‘Human composting’ on the rise as ‘green funerals’ become increasingly popular

Kyle

Beloved Misanthrope
Why more and more people are seeking out green burial methods over traditional practices


The push for environmental consciousness has sparked the rise of not only green energy initiatives, but now also the move to "green burials" or "human composting" practices over more traditional methods.

Gaining increasing popularity over the last few years, green burial practices leave little to no environmental impact, with "complete decomposition of the body and its natural return to the soil thus encouraging new growth and restoration of ecosystems," according to the Funeral Consumers Alliance. Additionally, unlike traditional burials that use toxic chemicals, only biodegradable substances are used during the burial process.

In 2019, Washington became the first state to allow human composting, followed by Colorado, Oregon, Vermont, California and New York




 

PrchJrkr

Long Haired Country Boy
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Gives new meaning to the phrase "heirloom variety".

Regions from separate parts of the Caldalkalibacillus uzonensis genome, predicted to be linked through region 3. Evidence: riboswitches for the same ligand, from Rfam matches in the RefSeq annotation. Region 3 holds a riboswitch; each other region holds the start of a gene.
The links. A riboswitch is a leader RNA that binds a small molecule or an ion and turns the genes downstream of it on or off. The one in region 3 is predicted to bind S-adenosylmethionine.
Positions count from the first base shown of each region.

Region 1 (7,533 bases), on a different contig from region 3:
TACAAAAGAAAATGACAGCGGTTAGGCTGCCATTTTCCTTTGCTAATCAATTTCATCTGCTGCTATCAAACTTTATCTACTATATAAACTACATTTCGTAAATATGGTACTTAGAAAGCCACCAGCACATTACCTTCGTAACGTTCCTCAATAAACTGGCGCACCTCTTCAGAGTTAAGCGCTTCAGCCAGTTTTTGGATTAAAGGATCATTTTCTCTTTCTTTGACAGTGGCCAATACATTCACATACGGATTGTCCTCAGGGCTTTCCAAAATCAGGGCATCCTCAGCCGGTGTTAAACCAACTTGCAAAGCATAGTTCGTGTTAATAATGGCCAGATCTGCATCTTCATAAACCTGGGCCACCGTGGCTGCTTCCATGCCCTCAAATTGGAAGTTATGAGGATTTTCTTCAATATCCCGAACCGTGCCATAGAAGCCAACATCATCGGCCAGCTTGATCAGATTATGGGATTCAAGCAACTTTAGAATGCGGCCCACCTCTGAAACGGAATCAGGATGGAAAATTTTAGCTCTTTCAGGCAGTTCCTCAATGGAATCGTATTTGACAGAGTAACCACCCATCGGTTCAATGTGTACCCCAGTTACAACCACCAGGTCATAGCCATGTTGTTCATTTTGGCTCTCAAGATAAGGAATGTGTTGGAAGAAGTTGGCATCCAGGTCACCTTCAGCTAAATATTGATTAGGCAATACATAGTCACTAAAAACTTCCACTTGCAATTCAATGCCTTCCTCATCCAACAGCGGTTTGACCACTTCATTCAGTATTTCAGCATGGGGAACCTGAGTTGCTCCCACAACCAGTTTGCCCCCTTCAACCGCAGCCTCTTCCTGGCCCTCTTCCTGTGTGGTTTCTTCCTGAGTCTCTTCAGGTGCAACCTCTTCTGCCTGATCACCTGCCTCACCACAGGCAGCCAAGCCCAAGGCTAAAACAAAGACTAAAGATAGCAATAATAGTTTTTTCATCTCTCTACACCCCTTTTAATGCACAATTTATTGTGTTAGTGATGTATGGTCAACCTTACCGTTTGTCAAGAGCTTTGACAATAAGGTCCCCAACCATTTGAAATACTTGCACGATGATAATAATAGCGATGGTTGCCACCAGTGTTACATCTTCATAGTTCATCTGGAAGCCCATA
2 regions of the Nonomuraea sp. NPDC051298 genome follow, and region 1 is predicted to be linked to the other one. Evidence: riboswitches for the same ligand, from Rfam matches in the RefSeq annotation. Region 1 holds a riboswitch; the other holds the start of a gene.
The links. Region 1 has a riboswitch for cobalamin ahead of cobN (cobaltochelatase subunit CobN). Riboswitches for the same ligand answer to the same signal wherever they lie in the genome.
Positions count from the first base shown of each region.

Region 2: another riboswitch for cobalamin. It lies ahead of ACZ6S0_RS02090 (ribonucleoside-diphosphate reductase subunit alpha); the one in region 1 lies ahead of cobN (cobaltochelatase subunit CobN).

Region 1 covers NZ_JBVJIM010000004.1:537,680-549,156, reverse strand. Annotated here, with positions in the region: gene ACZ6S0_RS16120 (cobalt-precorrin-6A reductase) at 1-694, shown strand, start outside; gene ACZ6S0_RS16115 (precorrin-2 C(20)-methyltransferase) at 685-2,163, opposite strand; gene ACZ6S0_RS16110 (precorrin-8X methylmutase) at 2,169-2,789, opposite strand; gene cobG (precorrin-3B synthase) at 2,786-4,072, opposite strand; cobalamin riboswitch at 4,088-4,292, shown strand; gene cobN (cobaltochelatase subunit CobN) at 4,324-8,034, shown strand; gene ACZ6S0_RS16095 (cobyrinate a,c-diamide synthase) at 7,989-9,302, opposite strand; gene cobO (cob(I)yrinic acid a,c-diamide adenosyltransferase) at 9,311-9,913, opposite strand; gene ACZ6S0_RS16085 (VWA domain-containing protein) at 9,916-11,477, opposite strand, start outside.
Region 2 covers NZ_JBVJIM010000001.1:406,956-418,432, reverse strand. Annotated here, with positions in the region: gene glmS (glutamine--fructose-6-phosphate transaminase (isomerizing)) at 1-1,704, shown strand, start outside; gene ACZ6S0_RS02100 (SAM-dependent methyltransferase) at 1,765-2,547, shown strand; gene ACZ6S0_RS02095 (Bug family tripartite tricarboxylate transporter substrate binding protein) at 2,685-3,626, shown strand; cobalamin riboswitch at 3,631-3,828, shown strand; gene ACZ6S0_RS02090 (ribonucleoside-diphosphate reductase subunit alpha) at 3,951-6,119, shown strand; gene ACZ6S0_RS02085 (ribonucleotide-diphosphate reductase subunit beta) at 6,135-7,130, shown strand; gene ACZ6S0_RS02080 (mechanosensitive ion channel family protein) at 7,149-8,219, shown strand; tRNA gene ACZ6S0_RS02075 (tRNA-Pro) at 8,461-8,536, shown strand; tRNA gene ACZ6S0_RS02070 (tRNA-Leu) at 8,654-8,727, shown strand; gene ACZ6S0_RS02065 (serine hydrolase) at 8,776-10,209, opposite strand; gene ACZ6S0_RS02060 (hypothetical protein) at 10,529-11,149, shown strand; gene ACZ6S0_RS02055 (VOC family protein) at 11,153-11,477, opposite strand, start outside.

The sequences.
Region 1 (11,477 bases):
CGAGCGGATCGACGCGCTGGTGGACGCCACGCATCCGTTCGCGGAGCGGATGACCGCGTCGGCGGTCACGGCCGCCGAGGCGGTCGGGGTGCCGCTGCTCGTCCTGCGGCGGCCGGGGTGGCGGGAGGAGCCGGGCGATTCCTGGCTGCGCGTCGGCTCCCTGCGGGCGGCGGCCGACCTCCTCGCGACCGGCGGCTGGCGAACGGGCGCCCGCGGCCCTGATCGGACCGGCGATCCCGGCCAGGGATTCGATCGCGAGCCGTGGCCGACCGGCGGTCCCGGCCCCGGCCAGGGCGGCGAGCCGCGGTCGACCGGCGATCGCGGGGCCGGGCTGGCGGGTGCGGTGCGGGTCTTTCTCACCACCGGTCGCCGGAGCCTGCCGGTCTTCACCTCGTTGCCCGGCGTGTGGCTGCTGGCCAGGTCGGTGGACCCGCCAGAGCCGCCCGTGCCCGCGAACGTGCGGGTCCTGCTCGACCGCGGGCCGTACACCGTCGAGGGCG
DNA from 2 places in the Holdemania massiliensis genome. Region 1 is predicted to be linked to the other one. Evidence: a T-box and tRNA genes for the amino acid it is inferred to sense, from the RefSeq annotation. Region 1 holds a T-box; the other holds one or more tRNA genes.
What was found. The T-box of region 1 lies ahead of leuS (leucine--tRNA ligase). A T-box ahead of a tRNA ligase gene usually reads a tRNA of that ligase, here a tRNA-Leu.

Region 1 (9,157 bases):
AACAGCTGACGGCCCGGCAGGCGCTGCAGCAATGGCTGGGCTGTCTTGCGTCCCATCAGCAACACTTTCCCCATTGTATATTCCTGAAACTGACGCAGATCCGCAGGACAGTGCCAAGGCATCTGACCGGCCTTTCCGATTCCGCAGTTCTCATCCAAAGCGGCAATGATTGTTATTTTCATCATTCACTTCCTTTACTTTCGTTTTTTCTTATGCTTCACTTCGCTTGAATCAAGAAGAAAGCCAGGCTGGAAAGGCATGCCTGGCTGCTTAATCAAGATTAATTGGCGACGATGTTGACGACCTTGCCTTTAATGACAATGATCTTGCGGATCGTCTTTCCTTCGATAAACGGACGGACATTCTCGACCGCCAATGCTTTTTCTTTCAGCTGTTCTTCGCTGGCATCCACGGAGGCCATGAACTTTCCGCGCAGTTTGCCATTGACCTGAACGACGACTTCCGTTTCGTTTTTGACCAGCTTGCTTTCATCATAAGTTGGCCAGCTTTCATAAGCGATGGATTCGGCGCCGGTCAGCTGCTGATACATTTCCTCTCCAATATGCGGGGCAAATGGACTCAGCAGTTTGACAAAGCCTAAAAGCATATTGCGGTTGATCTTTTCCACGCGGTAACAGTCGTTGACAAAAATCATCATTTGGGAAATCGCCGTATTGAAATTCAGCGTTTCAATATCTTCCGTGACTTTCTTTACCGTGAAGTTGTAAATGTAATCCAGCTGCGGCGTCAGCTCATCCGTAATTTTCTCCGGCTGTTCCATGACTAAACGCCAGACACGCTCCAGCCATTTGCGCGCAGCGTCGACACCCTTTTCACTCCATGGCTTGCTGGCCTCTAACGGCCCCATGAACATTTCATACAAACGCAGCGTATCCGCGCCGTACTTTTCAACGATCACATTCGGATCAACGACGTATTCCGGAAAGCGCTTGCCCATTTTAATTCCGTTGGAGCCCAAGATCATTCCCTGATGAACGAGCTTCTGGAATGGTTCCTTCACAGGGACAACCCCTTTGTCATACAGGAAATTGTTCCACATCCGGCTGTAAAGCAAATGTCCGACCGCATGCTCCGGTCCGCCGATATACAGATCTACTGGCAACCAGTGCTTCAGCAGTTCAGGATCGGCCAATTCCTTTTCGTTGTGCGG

"My grampa grew those."
 
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Sneakers

Just sneakin' around....
with "complete decomposition of the body and its natural return to the soil thus encouraging new growth and restoration of ecosystems,"
Then..... how is it we find human skeletal remains thousands of years later?
 

Clem72

Well-Known Member
Then..... how is it we find human skeletal remains thousands of years later?
Bones typically decompose anywhere from a couple of decades to up to 100 years in natural soil conditions. Decomposition isn't some spontaneous function of all matter in the universe, it's primarily a function of being eaten by other organisms. Obviously being in a sealed case / sarcophagus / on the ground in a covered location (like a cave or building) is going to prolong this.